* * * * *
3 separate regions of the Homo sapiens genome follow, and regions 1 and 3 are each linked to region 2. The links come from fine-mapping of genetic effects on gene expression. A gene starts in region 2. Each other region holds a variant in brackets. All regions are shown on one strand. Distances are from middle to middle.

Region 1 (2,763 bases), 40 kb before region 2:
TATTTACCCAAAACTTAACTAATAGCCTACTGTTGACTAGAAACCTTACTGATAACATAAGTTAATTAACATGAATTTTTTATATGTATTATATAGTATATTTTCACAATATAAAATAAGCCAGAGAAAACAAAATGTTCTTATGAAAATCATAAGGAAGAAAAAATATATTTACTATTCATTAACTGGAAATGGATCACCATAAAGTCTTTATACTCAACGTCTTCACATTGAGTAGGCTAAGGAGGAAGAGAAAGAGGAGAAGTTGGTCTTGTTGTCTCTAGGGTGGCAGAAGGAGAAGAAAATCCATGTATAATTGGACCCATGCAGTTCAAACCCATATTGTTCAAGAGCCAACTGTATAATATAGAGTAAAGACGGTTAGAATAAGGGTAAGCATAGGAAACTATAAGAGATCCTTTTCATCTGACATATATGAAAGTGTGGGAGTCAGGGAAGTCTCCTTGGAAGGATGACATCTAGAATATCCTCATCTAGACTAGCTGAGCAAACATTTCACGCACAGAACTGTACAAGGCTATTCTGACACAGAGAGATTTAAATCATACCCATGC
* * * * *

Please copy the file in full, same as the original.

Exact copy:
3 separate regions of the Homo sapiens genome follow, and regions 1 and 3 are each linked to region 2. The links come from fine-mapping of genetic effects on gene expression. A gene starts in region 2. Each other region holds a variant in brackets. All regions are shown on one strand. Distances are from middle to middle.

Region 1 (2,763 bases), 40 kb before region 2:
TATTTACCCAAAACTTAACTAATAGCCTACTGTTGACTAGAAACCTTACTGATAACATAAGTTAATTAACATGAATTTTTTATATGTATTATATAGTATATTTTCACAATATAAAATAAGCCAGAGAAAACAAAATGTTCTTATGAAAATCATAAGGAAGAAAAAATATATTTACTATTCATTAACTGGAAATGGATCACCATAAAGTCTTTATACTCAACGTCTTCACATTGAGTAGGCTAAGGAGGAAGAGAAAGAGGAGAAGTTGGTCTTGTTGTCTCTAGGGTGGCAGAAGGAGAAGAAAATCCATGTATAATTGGACCCATGCAGTTCAAACCCATATTGTTCAAGAGCCAACTGTATAATATAGAGTAAAGACGGTTAGAATAAGGGTAAGCATAGGAAACTATAAGAGATCCTTTTCATCTGACATATATGAAAGTGTGGGAGTCAGGGAAGTCTCCTTGGAAGGATGACATCTAGAATATCCTCATCTAGACTAGCTGAGCAAACATTTCACGCACAGAACTGTACAAGGCTATTCTGACACAGAGAGATTTAAATCATACCCATGC